I can recommend this model (there are others) - it works very well over quite a distance and even through glass doors and windows (although I haven't tried it through walls!). The device comes with Receiver, Transmitter and Charger - it is light to carry and easy to use (although the manual may not be the greatest! - I use the word "manual" with tongue in cheek). I can't say that the Canon LC-5 isn't good or better (not having used it) but IMHO this model DOES THE JOB required.
Good Luck.

Posted on 15 Jul 2009 11:51:23 BDT
brabason says:
Royco you described your macro work with non moving subjects like flowers and fungi. Try it with an insect or a butterfly and you will see what I mean. Macro lenses have a very narrow depth of field, as little as 1 or 2 mm; focus on the mandibles of an insect and the body is out of focus. How you achieve this sight unseen with a remote, I don't know. I use Manual Focus on macro photos, the subject is often too small for AF to pick up.

IS is Image Stabilisation. It only works if the shot is too slow and the camera is not steady; it does nothing for a moving subject. With Canon, IS is in the lens and is not camera specific. The quality and features of the IS system vary and depend on how much you are paying for your lens. Really good IS lenses adjust to tripods and to panning. Canon IS works by moving a lens to correct for camera shake. If you camera is steady, the IS lens movement shifts the focus point. If you are trying to focus on the eye of a bird at 10 metres say, that IS shift can mean you will miss it altogether. For wild bird photography I aim for 1/500 sec or better and I switch off the IS.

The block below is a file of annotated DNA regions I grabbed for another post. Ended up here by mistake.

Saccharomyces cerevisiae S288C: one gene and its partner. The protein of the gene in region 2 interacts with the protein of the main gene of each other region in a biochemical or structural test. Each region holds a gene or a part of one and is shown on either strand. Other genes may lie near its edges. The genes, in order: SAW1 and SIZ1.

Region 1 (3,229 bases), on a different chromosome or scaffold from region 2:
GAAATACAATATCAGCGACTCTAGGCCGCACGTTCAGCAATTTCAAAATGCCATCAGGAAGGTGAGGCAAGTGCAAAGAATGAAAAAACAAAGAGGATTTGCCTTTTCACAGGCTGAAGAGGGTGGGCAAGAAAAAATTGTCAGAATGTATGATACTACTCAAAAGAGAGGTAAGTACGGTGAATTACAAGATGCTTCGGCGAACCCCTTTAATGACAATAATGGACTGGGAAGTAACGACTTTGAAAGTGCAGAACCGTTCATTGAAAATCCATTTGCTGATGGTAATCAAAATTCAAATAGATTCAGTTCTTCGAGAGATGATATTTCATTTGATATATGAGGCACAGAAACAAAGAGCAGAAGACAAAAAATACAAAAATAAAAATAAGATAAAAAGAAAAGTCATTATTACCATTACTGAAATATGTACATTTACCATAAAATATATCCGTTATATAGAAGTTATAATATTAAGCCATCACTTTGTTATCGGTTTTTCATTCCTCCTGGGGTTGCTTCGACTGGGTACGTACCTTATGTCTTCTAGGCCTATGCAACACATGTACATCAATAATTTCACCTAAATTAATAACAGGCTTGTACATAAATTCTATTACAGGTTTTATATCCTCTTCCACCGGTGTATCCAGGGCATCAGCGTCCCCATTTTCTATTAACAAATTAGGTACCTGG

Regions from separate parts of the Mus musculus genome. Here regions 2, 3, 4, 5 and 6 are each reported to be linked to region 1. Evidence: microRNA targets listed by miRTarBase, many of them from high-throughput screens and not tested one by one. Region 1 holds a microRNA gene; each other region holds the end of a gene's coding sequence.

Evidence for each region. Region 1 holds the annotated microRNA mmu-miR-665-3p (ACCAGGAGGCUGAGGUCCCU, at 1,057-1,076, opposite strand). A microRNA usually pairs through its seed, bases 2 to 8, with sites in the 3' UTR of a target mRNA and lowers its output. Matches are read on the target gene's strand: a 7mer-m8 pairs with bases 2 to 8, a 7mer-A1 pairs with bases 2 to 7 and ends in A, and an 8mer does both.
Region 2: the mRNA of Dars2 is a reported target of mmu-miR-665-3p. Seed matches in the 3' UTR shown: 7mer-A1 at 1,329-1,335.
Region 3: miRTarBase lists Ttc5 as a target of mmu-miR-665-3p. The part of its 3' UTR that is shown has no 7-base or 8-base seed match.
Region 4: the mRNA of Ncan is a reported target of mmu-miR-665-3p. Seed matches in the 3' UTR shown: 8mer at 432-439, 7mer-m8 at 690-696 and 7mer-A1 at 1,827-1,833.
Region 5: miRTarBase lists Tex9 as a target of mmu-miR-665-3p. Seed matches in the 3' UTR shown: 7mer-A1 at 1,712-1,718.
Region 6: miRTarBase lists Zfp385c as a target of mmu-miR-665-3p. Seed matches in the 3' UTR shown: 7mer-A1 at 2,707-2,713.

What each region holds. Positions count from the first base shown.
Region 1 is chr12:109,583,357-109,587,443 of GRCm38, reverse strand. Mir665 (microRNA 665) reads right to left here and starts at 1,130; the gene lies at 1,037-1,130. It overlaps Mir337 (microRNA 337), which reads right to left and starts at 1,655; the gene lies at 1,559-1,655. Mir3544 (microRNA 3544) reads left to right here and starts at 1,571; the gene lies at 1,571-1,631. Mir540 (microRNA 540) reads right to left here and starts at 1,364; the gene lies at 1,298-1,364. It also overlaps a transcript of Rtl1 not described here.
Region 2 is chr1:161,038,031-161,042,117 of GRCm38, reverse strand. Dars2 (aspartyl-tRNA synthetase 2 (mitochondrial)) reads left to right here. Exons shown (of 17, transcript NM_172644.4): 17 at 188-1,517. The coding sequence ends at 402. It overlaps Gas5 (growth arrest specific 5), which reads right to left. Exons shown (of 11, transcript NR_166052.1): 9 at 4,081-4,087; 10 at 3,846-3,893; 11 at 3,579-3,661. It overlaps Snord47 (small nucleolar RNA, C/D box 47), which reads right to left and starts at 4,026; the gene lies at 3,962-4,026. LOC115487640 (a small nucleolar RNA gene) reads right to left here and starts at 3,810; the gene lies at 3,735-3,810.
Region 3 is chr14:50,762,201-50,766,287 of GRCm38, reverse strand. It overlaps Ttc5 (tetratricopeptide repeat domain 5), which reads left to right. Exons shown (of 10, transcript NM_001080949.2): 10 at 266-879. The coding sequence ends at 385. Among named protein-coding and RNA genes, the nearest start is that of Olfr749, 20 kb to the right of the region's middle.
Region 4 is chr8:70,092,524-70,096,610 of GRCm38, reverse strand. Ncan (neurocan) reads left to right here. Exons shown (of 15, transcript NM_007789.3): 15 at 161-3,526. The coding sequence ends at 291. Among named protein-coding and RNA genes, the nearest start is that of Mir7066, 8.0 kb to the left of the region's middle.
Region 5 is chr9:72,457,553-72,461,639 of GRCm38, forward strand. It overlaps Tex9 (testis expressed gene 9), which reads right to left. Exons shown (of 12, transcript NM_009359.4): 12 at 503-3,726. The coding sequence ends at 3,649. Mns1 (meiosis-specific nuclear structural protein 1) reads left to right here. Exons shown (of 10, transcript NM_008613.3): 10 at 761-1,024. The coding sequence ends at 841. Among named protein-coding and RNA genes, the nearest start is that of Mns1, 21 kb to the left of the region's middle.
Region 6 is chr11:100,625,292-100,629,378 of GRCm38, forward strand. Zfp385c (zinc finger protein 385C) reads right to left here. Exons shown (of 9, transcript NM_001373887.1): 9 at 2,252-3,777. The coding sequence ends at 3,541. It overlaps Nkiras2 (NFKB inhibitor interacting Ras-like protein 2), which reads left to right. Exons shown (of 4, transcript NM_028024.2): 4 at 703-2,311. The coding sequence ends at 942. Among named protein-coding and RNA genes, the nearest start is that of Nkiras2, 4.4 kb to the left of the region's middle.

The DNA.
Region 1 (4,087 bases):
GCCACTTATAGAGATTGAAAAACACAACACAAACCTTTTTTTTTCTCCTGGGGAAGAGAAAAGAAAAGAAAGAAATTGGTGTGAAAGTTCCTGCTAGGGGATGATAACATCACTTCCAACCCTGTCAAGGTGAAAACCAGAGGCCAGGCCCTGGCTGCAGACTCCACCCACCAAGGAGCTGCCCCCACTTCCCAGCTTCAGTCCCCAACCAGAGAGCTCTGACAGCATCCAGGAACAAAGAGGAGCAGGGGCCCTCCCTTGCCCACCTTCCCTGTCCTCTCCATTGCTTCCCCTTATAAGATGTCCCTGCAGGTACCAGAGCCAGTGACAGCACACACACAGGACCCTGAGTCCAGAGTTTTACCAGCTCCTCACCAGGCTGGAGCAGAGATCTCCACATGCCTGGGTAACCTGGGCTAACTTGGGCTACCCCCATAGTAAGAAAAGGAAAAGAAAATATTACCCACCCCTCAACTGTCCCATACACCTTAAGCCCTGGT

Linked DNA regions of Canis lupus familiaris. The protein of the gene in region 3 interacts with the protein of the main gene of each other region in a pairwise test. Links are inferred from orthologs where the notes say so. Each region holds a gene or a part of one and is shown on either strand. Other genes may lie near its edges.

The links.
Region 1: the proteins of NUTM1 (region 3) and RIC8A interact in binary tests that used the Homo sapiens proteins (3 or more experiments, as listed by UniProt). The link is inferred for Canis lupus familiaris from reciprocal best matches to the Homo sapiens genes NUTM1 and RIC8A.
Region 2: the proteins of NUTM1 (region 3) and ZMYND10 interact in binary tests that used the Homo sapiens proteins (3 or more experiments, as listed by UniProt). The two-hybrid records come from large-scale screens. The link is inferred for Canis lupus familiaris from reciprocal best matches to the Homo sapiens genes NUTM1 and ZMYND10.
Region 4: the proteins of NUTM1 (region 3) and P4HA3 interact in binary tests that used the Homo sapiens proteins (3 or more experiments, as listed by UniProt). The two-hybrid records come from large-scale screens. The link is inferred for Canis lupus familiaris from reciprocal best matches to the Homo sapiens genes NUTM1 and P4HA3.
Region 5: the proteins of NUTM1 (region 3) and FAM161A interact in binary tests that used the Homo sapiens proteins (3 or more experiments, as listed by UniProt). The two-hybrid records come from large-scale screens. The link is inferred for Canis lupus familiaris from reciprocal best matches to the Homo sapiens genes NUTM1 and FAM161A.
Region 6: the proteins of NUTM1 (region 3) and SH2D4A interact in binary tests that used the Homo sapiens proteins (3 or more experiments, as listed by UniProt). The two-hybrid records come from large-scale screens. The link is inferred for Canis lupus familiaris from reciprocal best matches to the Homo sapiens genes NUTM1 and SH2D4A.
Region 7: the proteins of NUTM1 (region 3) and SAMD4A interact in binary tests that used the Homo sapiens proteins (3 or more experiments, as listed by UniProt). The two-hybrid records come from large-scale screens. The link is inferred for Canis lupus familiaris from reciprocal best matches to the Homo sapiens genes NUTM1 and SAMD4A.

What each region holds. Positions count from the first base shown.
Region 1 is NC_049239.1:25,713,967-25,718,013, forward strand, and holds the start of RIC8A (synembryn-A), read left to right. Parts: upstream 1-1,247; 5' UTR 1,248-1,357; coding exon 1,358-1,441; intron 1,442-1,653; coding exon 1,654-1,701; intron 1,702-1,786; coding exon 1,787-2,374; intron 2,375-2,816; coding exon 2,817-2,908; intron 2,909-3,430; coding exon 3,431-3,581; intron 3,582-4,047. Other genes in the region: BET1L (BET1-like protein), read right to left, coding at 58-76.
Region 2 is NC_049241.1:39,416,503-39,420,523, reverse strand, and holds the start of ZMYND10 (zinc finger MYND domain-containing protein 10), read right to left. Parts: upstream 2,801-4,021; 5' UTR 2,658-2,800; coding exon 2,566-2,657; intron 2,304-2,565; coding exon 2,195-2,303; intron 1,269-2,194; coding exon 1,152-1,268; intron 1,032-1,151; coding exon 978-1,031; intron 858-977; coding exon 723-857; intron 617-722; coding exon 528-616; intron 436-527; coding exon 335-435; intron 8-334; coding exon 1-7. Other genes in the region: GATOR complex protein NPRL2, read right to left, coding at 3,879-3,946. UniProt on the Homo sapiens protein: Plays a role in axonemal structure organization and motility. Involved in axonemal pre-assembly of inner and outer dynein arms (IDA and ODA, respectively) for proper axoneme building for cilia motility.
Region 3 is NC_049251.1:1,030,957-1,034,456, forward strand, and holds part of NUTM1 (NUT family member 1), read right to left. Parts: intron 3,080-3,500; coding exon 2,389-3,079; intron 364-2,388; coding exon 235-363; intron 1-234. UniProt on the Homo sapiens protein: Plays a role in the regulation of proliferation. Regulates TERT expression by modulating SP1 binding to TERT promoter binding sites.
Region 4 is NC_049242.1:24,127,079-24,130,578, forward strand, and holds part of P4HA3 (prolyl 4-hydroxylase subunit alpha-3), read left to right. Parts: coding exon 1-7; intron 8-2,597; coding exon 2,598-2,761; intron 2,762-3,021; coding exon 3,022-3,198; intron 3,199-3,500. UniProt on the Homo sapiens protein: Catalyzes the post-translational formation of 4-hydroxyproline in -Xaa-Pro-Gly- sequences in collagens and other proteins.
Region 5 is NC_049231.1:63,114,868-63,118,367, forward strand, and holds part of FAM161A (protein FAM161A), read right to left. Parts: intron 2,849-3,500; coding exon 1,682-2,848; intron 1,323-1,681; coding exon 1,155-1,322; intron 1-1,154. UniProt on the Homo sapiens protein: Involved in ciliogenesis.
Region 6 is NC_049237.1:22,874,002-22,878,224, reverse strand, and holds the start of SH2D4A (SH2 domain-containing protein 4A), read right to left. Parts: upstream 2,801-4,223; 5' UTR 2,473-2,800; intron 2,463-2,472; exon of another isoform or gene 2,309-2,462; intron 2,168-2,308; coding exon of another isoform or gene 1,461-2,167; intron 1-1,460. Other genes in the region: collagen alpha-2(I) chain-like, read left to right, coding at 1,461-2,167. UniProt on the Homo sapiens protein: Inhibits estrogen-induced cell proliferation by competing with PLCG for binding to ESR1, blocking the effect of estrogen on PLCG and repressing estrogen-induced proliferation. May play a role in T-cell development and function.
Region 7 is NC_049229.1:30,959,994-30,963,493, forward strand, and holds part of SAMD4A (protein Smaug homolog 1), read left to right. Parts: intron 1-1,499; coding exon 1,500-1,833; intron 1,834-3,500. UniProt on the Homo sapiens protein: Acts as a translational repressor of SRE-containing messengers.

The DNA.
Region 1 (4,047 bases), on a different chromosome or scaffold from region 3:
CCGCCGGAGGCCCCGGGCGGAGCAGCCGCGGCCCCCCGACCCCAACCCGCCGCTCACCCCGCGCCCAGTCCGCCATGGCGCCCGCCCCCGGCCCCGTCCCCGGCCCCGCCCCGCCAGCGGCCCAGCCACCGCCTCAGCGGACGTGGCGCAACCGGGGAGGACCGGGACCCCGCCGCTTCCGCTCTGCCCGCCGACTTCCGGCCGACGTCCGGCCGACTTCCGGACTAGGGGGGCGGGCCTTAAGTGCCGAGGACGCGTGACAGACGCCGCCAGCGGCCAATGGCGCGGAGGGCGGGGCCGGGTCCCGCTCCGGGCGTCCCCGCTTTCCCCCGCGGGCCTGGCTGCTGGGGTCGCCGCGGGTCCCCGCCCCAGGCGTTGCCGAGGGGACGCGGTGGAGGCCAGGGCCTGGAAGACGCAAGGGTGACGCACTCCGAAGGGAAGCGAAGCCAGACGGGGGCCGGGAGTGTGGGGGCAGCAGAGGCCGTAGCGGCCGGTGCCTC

AF is Auto Focus, I think this is what you mean. AF will focus the camera even with a remote trigger. Works well most of the time but there are exceptions like poor contrast. AF is camera specific, basically the more expensive the Canon, the faster and more accurate it is. When I upgraded from a 350D to a 5D the AF improvement was immediately noticeable. Lens focus speed is also a factor, the ring motors used on good Canon L Lenses helps. I use a single point of focus for pin point accuracy, multiple focus points will pick up anything in the way. AF takes time if a large focus change needs to be achieved. Focusing in advance reduces the amount of work the AF has to do and speeds things up. If you are shooting remote, pre focusing is advised.

Hand held shots may be acceptable if you have very steady hands and not too long a lens, can work well for panning; great for sports and larger wild life. Shutter speed does not need to be high, gives good background blur. Does not use remote triggers.

My 700mm lens is even hard to set up it is so heavy and much too long for hand held. When the kit is properly balanced on the gimbal head it stays exactly where you left it; you do not need to touch anything unless panning. Different technique, speed and accuracy are key; subjects are very small and a full screen image with every feather showing my aim.

In reply to an earlier post on 15 Jul 2009 17:12:16 BDT
RoyCo says:
Hey Brabason - I didn't intend the postings as a slanging match! It was intendended to help William!
I think perhaps also you have misinterpreted the points that I made.